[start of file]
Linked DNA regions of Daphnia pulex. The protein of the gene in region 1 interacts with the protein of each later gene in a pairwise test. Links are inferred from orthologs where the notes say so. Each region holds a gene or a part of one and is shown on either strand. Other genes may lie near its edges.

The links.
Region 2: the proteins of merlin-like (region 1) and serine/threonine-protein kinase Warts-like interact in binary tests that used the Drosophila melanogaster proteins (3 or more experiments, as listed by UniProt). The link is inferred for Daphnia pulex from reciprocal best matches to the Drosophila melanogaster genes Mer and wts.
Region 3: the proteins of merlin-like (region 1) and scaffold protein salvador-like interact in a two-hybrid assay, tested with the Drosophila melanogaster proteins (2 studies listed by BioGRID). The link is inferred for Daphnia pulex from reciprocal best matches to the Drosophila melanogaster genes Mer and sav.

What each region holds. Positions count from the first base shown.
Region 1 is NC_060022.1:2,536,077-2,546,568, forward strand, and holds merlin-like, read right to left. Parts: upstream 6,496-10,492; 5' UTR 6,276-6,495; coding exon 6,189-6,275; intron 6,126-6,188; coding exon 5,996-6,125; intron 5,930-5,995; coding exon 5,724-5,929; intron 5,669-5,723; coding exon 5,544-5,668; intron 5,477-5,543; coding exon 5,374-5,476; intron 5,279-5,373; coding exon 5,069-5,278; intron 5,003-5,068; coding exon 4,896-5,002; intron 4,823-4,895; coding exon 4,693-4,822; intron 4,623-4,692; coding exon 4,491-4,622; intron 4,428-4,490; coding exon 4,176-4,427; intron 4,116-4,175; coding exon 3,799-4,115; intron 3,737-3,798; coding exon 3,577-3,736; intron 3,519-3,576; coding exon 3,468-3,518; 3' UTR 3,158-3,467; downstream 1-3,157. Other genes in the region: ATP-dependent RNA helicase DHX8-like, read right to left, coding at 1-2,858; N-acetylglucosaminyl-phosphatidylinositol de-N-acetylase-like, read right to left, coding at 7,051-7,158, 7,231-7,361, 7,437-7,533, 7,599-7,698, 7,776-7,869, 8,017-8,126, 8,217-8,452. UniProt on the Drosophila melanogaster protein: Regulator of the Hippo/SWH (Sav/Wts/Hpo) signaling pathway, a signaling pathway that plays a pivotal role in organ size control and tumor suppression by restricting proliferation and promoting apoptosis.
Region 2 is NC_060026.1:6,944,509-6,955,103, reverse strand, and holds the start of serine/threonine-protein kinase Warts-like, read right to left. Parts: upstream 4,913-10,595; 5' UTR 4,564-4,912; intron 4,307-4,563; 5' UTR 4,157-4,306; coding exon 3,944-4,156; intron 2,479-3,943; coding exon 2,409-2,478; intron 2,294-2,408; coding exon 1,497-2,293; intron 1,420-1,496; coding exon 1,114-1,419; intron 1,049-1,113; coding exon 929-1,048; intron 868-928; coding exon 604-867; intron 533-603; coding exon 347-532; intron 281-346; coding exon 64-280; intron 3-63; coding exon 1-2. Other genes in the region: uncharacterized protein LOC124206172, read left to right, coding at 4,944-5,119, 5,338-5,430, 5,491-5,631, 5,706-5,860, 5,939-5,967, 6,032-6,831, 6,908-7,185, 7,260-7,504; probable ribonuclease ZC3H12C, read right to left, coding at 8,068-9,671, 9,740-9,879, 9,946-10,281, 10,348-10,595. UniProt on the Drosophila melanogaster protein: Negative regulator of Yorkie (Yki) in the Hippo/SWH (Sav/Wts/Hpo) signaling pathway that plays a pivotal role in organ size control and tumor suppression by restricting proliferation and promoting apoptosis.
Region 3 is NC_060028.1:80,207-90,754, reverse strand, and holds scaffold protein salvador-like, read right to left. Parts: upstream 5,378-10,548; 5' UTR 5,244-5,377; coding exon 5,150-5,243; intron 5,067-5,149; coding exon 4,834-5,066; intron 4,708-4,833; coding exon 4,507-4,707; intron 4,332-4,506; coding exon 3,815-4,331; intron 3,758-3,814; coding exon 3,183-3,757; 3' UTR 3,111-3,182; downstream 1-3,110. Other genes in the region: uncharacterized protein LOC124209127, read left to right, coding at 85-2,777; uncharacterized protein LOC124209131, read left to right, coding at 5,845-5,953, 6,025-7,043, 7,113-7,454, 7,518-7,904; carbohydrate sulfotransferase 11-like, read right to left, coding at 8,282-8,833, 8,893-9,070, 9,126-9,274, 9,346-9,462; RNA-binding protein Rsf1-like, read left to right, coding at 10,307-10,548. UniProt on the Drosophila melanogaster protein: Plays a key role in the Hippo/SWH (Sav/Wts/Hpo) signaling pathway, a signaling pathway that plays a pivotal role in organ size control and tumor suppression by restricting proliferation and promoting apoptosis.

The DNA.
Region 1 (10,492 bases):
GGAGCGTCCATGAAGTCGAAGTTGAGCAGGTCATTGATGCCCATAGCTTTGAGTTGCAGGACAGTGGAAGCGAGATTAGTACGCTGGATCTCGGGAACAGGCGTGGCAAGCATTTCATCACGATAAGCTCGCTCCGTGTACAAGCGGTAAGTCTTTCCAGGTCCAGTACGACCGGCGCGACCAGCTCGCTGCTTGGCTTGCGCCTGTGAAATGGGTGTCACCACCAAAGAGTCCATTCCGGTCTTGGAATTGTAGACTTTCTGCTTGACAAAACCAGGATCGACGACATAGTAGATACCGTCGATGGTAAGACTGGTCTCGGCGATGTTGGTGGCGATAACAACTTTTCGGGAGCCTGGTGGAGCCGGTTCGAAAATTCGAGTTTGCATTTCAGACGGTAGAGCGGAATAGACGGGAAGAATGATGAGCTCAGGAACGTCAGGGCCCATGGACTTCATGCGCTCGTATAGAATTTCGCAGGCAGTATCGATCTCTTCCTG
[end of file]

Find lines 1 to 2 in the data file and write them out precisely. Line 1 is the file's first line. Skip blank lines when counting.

Linked DNA regions of Daphnia pulex. The protein of the gene in region 1 interacts with the protein of each later gene in a pairwise test. Links are inferred from orthologs where the notes say so. Each region holds a gene or a part of one and is shown on either strand. Other genes may lie near its edges.

The links.